It’s quite possible that most Philadelphians have not heard of CBT, or cognitive behavioral therapy, even though it’s a common mental health tool. Those living in Norway should know more about it than we do in the United States. Through the Scandinavian country’s national health-care system, people have access to empirically supported cognitive behavioral treatment, which is a form of talk therapy that focuses on breaking negative patterns of thought and action.
Philadelphia — where one in 25 residents had diagnosed depression as of 2016, according to a Blue Cross Blue Shield study — could use better mental health treatment. And the shame of it is, the city has long served in its own right as an epicenter of research and treatment. The Beck Center for Cognitive Behavior Therapy, co-founded by CBT pioneer Aaron Beck, has been located in Bala Cynwyd for nearly 25 years of pushing these treatments forward.
The problem is that those who need these services can’t always access care. When the Mental Health Parity and Addiction Equity Act took effect nearly a decade ago, it did not mandate that all employers cover mental health — just that when large companies provide those benefits, they must do so in line with medical and surgical benefits. And many affected health insurance plans have found a way to circumvent the act. Some systems used it as an excuse to lock patients into certain forms of care that saved insurance companies the most money, but did not necessarily provide the best treatment. When patients have to go outside their insurance, they face out-of-pocket costs that average $200 for specialized care, making regular sessions too big a financial burden.
This lack of access is shortsighted — not just for individual patients, but for long-term development of treatments. In Norway, the life-changing research of two psychologists who developed a four-day intensive therapy method that can reverse OCD for years has now launched a bigger project to expand the researchers' methodology and apply it to different mental health conditions. To build on their breakthrough, a foundation, a trust, a hospital, and a university will join forces to develop this project, with plans to give money toward a research center in Bergen. The result will hopefully be, in the model of the four-day method, more effective both clinically and in terms of cost.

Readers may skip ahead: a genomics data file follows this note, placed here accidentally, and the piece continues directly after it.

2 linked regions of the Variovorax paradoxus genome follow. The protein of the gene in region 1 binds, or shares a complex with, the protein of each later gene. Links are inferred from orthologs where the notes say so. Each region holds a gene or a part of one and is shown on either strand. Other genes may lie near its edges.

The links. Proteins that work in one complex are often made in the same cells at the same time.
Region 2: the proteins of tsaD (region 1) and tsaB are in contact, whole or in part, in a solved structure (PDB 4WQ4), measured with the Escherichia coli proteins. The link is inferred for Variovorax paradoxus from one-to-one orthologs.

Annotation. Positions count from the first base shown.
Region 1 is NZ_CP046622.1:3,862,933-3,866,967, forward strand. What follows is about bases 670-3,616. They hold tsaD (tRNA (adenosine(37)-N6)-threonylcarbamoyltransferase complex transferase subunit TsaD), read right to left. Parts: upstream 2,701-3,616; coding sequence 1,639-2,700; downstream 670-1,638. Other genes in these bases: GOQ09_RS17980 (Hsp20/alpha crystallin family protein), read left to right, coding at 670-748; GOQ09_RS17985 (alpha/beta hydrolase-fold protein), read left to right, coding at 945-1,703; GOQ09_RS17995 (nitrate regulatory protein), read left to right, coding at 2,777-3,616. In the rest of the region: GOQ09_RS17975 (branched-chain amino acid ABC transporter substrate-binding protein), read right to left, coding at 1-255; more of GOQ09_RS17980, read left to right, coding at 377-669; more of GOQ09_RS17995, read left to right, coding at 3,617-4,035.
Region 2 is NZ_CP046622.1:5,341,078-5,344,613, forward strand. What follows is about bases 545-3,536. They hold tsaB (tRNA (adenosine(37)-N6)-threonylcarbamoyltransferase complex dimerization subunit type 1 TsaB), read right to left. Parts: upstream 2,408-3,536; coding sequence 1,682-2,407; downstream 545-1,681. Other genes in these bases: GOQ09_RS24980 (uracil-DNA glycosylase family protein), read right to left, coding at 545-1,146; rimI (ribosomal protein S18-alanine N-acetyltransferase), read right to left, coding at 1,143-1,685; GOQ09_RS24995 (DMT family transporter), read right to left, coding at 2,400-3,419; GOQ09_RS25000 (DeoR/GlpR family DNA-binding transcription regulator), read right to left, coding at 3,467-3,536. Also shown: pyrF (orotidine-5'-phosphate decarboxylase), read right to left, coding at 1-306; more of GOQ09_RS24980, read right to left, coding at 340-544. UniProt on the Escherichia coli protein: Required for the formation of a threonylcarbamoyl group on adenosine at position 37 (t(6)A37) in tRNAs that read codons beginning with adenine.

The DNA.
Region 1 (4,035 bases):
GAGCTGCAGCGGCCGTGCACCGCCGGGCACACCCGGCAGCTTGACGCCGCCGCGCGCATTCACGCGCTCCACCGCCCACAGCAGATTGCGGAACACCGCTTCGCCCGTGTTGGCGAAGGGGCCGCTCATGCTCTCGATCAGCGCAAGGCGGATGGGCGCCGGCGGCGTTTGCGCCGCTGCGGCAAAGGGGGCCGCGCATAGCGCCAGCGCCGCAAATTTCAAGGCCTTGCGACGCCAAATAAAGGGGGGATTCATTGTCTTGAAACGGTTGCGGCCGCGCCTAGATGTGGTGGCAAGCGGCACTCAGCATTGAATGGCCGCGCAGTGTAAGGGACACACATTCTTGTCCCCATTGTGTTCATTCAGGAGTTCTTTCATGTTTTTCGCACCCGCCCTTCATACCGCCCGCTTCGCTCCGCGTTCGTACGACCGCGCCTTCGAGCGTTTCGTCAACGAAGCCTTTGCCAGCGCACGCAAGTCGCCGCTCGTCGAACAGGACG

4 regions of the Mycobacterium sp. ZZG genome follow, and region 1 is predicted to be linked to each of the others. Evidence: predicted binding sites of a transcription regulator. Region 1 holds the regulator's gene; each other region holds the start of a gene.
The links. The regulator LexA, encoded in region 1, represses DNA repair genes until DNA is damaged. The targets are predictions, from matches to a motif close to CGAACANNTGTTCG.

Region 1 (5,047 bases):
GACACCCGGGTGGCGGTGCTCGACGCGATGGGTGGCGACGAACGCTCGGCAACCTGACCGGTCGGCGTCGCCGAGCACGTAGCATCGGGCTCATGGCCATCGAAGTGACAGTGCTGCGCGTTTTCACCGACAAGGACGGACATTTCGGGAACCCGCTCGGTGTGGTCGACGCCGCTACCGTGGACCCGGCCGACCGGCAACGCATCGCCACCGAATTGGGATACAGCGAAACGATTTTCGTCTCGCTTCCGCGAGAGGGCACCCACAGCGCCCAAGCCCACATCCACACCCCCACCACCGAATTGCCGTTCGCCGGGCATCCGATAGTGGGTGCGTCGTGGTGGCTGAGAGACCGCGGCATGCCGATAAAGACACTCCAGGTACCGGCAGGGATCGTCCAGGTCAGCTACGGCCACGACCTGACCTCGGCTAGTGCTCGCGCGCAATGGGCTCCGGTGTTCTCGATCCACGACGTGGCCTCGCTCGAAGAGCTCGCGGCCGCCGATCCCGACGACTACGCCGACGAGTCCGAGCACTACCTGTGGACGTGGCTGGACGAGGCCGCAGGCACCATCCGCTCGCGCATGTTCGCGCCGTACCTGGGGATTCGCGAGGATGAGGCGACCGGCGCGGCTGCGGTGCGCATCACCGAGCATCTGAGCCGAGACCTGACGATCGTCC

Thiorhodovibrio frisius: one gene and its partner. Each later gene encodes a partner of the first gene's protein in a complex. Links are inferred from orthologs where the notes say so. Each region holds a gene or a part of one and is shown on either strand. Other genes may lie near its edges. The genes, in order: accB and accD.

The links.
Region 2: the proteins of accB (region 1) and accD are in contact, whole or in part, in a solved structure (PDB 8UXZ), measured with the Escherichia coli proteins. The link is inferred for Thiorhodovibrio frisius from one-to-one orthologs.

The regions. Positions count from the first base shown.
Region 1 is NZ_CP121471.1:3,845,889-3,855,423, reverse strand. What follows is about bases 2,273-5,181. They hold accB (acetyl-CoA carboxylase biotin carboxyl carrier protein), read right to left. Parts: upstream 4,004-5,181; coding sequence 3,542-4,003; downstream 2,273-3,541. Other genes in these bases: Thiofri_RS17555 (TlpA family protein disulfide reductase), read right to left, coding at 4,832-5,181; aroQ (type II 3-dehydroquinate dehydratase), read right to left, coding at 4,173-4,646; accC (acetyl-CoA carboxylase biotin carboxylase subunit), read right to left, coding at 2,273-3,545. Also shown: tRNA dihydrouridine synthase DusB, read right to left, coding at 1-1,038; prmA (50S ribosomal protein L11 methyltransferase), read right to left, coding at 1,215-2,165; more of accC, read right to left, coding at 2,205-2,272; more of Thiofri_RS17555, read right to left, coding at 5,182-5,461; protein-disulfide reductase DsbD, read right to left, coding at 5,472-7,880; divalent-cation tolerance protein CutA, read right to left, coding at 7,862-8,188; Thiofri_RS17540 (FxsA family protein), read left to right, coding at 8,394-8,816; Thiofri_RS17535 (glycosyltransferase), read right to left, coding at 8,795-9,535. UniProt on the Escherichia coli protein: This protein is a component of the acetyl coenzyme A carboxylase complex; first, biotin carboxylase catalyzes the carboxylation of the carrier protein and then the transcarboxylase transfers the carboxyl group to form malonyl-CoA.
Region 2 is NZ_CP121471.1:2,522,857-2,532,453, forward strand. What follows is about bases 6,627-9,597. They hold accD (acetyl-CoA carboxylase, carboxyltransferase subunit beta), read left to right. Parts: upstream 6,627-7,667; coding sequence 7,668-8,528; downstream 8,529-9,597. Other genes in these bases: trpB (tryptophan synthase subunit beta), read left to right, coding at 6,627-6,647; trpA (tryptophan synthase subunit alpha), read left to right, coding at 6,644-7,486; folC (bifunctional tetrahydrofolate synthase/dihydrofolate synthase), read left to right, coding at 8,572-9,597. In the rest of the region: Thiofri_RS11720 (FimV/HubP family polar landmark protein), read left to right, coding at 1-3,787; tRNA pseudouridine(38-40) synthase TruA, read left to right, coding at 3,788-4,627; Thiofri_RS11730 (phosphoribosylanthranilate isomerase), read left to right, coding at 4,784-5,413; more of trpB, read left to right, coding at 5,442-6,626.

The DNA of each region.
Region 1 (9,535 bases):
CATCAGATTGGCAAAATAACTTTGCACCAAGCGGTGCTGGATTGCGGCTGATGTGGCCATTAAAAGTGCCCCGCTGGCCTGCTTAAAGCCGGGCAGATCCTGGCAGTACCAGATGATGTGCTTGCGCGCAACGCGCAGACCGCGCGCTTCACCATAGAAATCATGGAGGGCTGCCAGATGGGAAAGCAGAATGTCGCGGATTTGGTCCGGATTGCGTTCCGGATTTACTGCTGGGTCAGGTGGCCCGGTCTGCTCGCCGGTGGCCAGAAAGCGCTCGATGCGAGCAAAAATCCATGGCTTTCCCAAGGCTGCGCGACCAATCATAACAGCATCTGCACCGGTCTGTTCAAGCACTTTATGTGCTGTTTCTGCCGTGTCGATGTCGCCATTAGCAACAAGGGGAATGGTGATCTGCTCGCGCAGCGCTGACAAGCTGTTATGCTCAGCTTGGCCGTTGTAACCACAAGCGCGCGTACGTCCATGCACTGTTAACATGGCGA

Much of this work is buoyed by public funds that signal public support — the kind we need in Philadelphia, which has a proud tradition of revolutionary change. Our own Founding Fathers, many of whom had strong ties to this city, were people of faith who took great risks and so engineered life-affirming changes for generations to come. And our city has already led the way on major health-care issues, from opening the nation’s first hospital specifically for children, and having University of Pennsylvania hospitals be named as leaders in LGBT Health-care Equality by the Human Rights Campaign this year.
Philadelphia can show the same kind of leadership on mental health. The city already has an abundance of talent with its high concentration of medical and health professionals. The problem is that there hasn’t been the proper financial support for conditions rightly due their own medical parity. For what good is treatment if you can’t access care — and the correct kind of care, not what is most convenient for billing systems. We can start by seeking input on the best routes forward from experts like the city’s Rogers Behavioral Health, led by Martin Franklin, which last year opened its first outpatient center to treat mood disorders in the Northeast, in response to growing need.
Imagine if we could eradicate conditions that for too long have been left to languish, the incalculable human suffering that could be alleviated in many cases. That promise is a beacon of hope and joy in a holiday season known for its illuminating light. We can help shine that light on CBT and other proven approaches by advocating for mental health legislation and protections at the state and local levels. We just need the political will.